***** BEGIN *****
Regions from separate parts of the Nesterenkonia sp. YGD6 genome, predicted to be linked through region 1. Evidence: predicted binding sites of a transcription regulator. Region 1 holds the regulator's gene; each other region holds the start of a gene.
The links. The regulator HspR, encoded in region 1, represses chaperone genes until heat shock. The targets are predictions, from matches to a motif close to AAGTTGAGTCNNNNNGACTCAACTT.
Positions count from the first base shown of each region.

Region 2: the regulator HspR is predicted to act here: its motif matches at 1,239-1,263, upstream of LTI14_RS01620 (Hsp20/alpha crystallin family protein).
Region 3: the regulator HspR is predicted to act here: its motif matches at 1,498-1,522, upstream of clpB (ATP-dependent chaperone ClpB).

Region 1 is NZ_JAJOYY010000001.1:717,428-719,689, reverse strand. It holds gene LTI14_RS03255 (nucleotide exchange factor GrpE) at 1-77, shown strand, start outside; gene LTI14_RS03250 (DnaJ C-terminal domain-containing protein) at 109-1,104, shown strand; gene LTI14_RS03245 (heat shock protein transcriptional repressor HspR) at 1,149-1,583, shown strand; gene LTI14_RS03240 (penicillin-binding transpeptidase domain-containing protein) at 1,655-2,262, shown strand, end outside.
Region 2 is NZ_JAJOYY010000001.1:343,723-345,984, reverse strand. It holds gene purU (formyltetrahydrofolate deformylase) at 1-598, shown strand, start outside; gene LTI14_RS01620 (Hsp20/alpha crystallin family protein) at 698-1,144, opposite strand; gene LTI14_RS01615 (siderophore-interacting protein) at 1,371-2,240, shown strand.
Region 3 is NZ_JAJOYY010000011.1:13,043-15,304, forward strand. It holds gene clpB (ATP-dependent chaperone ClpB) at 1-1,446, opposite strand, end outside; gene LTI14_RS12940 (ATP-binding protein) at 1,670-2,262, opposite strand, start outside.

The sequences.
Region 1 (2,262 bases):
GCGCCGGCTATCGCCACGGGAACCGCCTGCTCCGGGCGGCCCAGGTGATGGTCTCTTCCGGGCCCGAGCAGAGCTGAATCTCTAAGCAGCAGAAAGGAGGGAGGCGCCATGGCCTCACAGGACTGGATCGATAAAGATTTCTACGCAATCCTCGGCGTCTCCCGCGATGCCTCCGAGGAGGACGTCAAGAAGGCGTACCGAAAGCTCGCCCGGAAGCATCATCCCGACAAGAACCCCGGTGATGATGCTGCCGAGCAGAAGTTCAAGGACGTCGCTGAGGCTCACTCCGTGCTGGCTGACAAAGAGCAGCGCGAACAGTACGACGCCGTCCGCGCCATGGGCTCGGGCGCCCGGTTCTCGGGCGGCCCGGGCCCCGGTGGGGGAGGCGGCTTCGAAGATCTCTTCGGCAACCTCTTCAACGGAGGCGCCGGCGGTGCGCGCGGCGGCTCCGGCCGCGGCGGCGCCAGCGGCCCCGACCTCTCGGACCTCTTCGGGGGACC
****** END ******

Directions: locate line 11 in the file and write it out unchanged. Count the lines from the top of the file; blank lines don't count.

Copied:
GCGCCGGCTATCGCCACGGGAACCGCCTGCTCCGGGCGGCCCAGGTGATGGTCTCTTCCGGGCCCGAGCAGAGCTGAATCTCTAAGCAGCAGAAAGGAGGGAGGCGCCATGGCCTCACAGGACTGGATCGATAAAGATTTCTACGCAATCCTCGGCGTCTCCCGCGATGCCTCCGAGGAGGACGTCAAGAAGGCGTACCGAAAGCTCGCCCGGAAGCATCATCCCGACAAGAACCCCGGTGATGATGCTGCCGAGCAGAAGTTCAAGGACGTCGCTGAGGCTCACTCCGTGCTGGCTGACAAAGAGCAGCGCGAACAGTACGACGCCGTCCGCGCCATGGGCTCGGGCGCCCGGTTCTCGGGCGGCCCGGGCCCCGGTGGGGGAGGCGGCTTCGAAGATCTCTTCGGCAACCTCTTCAACGGAGGCGCCGGCGGTGCGCGCGGCGGCTCCGGCCGCGGCGGCGCCAGCGGCCCCGACCTCTCGGACCTCTTCGGGGGACC